Well, here’s the secret. Teen Wolf is not a romance. It’s something us fans have been keeping from all of you the entire time. Or, it’s not a romance in the traditional sense. Yes, there is a very important romantic relationship in the show. Everyone knows Scott and Allison love each other. And it is this simplicity that breaks the bods of gag-inducing saccharine. By episode 3, they’re a couple and that story sits lingering on the back burner. What is brought out, however, is the tension that Allison’s father is trying to kill Scott because he is a werewolf-hunter. If you think I’ve spoilt something for you, new fans, I’m happy to tell you that this happens in the first episode. A lot goes on in this show.

Here is where you might want to stop reading if you’re worried about spoilers.

Lydia, another character on the show, smashes the idea of HBIC to pieces. She is they typical pretty one who rules the school, except the reason she rules the school is because she can work the system with her heightened intelligence. She is the smartest one in the series, constantly analyzing people and using her knowledge to get people to do what she wants. She does not bat her lashes or stick her chest out. She out-logics you to put you in your place.

In regards to the batting of her lashes, there is a pivotal moment in the first season finale where she goes missing for two days and comes back naked and with no memory. Typical, right? Exploit the woman and show as much as possible while trying to integrate it somehow into the story. Here’s the thing. That is one of the very few times when female skin is shown. Don’t get me wrong. This show is not conservative with the amount of skin it shows. The thing is: it’s almost all men. In fact, the first shot in the entire series is Scott shirtlessly doing pull-ups. This completely turns the whole gender roles on its head. The boys are the sluts showing everything off.

Not to mention the women are the ones who are the most defined characters. Lydia, in my opinion, has the most intriguing storyline in the entire show. Because of the events mentioned earlier, Lydia gets PTSD and begins to have terrible flashbacks for the rest of the show. They do not forget that she went through a serious trauma and they show the consequences that happen to her rather than pushing it aside to talk about men.

Now, there is still the character Erica Reyes, the loser who suddenly becomes beautiful after being turned, yet even she has a strong story. First of all, her alienation from schoolmates was not due to her ugliness, it was due to her epilepsy, commenting on bullying and the unfair treatment of kids with illnesses in schools. Then, when she does become beautiful, it highlights just how shallow teen society really is. The show does not endorse this image, it tears it down and shows its faults.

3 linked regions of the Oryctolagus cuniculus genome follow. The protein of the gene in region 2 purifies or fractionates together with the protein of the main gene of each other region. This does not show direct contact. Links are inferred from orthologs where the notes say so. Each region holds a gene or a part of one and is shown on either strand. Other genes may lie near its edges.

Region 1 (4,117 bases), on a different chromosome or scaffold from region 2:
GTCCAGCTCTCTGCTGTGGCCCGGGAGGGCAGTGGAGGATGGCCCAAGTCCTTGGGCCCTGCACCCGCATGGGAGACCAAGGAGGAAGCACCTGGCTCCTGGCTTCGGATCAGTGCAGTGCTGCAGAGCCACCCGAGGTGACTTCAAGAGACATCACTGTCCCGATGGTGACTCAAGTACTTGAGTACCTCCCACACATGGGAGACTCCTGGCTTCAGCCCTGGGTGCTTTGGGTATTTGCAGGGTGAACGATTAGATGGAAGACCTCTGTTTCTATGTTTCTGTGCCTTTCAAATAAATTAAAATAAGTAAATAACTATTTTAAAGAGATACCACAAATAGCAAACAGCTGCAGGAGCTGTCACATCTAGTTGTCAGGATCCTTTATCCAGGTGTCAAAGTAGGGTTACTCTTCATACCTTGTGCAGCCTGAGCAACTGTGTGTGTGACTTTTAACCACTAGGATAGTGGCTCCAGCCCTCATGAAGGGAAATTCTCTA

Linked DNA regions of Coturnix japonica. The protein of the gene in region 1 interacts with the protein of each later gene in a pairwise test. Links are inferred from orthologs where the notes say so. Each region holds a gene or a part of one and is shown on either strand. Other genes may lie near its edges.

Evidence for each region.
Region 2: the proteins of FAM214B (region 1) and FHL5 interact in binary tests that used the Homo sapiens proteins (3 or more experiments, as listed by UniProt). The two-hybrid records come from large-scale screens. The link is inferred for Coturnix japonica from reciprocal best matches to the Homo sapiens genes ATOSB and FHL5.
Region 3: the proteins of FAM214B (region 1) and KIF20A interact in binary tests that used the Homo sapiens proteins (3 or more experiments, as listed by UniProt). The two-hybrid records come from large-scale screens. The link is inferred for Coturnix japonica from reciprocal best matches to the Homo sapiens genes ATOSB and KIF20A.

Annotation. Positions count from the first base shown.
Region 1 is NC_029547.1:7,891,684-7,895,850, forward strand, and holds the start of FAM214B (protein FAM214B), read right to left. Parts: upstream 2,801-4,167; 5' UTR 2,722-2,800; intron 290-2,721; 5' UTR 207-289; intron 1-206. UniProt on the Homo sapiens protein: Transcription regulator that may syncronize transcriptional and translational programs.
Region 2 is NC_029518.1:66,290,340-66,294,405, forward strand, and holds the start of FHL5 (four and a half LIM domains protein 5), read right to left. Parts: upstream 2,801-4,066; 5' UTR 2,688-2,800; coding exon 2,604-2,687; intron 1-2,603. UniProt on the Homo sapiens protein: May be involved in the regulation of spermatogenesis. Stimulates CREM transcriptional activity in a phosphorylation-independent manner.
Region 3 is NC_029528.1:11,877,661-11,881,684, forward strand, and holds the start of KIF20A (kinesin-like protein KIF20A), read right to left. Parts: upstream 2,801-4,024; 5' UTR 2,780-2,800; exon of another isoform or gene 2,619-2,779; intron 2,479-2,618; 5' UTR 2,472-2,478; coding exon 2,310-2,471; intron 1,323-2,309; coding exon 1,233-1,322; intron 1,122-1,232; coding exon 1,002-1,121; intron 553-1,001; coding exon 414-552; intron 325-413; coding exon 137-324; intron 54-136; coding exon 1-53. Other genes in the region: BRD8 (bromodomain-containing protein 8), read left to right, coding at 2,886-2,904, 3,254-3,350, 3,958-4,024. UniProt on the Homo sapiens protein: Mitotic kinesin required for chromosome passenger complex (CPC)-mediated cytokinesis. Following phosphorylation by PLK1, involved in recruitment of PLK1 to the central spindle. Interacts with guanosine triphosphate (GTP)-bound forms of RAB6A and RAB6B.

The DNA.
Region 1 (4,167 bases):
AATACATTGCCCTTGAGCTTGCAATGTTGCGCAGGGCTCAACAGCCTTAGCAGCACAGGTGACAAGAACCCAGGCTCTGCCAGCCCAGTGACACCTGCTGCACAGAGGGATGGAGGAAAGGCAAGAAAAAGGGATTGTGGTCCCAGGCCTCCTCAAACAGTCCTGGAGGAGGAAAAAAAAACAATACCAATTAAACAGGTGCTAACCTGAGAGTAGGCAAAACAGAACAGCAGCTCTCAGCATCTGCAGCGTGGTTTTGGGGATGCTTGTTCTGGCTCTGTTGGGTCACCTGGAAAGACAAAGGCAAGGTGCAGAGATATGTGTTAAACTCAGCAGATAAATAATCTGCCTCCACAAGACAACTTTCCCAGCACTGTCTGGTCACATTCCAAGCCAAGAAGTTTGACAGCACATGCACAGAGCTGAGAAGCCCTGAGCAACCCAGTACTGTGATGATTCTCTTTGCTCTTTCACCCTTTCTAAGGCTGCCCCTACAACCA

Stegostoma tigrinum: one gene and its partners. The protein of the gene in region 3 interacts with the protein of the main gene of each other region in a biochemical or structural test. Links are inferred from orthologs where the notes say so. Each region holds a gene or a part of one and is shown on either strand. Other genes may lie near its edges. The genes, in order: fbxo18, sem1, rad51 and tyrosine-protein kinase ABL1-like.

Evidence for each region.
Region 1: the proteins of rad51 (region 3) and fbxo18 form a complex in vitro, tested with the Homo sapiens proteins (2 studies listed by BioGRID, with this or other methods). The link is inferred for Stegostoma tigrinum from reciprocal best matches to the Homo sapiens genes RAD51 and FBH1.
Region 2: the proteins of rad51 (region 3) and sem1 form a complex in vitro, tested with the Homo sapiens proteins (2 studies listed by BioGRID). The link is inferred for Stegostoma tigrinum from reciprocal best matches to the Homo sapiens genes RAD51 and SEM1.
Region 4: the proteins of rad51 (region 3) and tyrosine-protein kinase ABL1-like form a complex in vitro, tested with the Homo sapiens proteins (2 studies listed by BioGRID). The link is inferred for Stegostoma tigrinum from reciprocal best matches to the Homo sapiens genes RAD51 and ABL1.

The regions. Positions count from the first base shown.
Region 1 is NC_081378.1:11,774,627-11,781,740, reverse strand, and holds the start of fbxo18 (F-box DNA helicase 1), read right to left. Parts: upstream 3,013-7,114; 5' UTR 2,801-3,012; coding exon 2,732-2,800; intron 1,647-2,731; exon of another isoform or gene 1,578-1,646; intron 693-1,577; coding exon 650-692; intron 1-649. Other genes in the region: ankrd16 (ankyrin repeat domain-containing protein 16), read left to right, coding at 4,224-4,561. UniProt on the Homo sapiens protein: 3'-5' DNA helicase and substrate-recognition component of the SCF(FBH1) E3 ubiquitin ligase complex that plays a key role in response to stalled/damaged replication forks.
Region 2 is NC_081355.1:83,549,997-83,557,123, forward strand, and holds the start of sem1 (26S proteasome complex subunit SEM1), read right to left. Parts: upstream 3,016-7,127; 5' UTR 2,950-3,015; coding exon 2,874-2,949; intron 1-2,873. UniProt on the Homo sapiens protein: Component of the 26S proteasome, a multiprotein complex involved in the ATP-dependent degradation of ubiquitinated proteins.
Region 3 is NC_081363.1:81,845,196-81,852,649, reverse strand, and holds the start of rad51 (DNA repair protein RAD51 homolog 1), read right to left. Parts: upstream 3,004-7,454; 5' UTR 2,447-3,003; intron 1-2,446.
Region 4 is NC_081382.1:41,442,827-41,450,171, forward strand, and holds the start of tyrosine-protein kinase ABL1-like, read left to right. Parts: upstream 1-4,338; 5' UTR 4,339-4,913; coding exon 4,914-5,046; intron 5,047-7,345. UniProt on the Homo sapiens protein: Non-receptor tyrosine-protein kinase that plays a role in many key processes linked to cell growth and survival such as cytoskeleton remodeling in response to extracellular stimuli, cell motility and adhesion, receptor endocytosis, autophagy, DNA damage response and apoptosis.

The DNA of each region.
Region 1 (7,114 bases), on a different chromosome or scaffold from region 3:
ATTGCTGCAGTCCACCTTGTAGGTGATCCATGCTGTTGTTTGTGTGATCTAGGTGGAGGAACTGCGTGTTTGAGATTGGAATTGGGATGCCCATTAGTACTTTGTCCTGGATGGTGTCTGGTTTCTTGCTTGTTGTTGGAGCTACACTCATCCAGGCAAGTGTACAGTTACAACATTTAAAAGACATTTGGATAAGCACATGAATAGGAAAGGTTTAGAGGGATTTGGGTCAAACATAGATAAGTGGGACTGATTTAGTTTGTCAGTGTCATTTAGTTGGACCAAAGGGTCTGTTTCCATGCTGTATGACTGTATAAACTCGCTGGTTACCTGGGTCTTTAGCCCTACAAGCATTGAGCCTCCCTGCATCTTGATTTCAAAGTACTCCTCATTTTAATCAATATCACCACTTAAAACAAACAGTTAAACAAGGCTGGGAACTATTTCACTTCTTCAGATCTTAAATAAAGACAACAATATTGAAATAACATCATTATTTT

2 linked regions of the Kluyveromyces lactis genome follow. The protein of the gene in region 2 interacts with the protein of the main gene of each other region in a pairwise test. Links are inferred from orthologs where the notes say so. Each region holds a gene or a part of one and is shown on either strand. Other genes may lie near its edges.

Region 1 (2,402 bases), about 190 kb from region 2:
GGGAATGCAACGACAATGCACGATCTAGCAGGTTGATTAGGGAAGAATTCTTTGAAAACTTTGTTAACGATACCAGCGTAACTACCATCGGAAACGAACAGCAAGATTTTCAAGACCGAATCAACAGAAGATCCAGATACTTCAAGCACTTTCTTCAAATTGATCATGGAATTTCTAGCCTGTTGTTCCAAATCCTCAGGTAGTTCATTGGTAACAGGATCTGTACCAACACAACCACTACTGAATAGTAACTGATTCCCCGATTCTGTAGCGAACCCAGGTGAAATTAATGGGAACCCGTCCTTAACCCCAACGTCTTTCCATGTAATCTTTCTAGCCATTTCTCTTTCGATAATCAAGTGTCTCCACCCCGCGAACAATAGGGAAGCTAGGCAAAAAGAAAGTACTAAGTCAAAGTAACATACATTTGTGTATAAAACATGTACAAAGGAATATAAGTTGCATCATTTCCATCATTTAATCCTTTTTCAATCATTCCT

Now, here’s the real kicker where you really need to stop reading or else I will ruin the season two finale for you. The one problem I still had while watching is that Allison and Lydia are still the love interests in the show. Despite Lydia having made great strides for women by portraying the aftermath of trauma on women, she is still there for Jackson, another prettyboy on the show. When Jackson becomes a terrifying creature because he has no identity, it is Lydia who gives him one.

Wait, what? Isn’t it supposed to be the other way around? Women can never be complete unless they have a man in their life. At least, that is what Twilight taught me. Except, nope, this time it is the woman who defines the man, who gives the man meaning to life, who gives the man an identity, who saves the man. She becomes the hero, her love saves him (you do need some sap), and he becomes the damsel in distress.

Now, for Allison. She is still only there to be the love interest for Scott. Until she dumps him. When her mother must kill herself because she has been turned into a werewolf and has no way of being able to cope with it for risk of her family (I told you this was a heavy show), Allison realizes she cannot be with him. Her familial bond is too strong and she must do the right thing for her mother’s memory. And she breaks up with him. And he accepts it. He does not say no. He does not argue. He deals with it. Granted, he says that eventually they will get back together again, but at least he does not treat her as an object. Allison becomes a free-thinking human.

I don’t know why they kept the name Teen Wolf for this show. Something about the stereotype of the teenage image makes it seem like this show would be stupid and cheezy. Well, please, give this show a chance. It is smart, feminist, and well-written. Also, it is known for having lots of pecs and abs. If that’s your thing.